By Lauren Flynn Kelly

Despite a recent federal court ruling creating some uncertainty about the future of Medicaid expansion, industry experts express optimism about several recent developments that they believe will give way to better patient care going forward.

For one, November’s midterm election results may spell more Medicaid expansion, particularly in historically Republican-controlled states. Voters in three states approved measures to extend Medicaid coverage, and three Democratic governors unseated Republicans who did not support expansion.

From a policy perspective, given that Congress is “fairly neutered in the split in the House and the Senate, then the bigger macro level, seismic changes like per capita caps are probably off the table vs. more under-the-radar, yet significant impacts you see from a regulatory and even judicial perspective,” predicts Alex Shekhdar at Medicaid Health Plans of America.

“In terms of patient engagement, payment reforms and so forth, the biggest tool that the administrator and the secretary have to effectuate the Medicaid programs is the 1115 waiver,” he says, referring to the demonstration waiver that states can use to make broad changes to their Medicaid programs or modifications that focus on a specific population or service over a five-year period. “And [CMS] has indicated that there is no stop and believes they have the legal authority to continue to push forward on the waivers.”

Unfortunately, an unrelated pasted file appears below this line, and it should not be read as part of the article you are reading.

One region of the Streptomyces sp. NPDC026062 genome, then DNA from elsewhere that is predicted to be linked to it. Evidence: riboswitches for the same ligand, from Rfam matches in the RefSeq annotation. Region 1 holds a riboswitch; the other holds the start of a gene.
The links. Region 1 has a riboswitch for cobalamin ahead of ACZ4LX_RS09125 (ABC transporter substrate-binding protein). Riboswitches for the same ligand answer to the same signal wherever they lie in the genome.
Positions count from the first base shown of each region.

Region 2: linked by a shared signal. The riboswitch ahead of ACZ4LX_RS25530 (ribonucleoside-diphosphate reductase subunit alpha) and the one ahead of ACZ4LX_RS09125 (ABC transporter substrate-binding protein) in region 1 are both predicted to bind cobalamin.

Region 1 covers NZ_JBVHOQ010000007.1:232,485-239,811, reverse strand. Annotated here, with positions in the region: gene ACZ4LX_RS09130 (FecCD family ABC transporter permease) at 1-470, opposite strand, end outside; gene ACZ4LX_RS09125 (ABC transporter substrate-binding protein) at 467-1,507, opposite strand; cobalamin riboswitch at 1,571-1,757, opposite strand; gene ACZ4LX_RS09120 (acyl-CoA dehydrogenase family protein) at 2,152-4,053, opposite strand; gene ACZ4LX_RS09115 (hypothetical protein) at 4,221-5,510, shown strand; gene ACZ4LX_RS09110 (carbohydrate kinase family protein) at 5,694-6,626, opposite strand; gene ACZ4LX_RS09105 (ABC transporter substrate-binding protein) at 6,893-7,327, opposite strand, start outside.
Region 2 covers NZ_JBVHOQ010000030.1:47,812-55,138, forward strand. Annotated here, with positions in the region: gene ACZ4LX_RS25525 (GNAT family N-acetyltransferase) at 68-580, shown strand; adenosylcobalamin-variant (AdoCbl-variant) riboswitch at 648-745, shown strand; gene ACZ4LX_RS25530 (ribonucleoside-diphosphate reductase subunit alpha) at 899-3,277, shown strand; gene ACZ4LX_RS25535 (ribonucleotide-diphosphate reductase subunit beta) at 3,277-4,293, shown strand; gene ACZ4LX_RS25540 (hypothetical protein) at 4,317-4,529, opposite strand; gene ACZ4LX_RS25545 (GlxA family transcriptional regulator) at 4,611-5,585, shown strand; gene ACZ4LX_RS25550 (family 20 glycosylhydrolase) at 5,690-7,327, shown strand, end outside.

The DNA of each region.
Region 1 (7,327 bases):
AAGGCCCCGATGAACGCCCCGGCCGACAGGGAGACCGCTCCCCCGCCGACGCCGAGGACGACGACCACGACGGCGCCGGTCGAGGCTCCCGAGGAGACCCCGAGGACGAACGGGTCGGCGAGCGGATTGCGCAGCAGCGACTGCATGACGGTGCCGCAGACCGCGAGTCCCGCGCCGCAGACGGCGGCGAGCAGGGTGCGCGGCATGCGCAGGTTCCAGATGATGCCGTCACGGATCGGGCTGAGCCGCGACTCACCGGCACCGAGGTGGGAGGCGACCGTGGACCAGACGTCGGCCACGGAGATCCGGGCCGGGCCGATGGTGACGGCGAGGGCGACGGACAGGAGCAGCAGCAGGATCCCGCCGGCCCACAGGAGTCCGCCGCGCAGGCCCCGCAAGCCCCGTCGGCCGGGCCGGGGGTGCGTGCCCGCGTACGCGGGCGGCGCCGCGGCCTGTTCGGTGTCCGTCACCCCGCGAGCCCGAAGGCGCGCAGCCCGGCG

“I think the tide has turned and the red states realize that Medicaid is an important part of the continuum of health care in the U.S.,” weighs in Jerry Vitti, CEO of Healthcare Financial, Inc. “But I also see the potential for more work requirements, lockout periods and premiums, copayments, deductibles…and I think there will be a continued push to get those approved” via 1115 waivers. As a result, Medicaid managed care organizations may see a “burst of enrollment” from expansion, followed by churn due to various requirements that make it difficult for people to maintain coverage, he predicts.

Meanwhile, states and plans are hoping for more leeway to address social determinants of health, adds Vitti.

HHS Sec. Alex Azar in public comments last fall hinted at a possible demonstration addressing social determinants through the Center for Medicare and Medicaid Innovation. Given some of the work already being done by Medicaid MCOs to address housing and other non-medical factors through local partnerships, CipherHealth’s Friso van Reesema says he is optimistic that CMS will “follow suit” and start reimbursing for those types of services.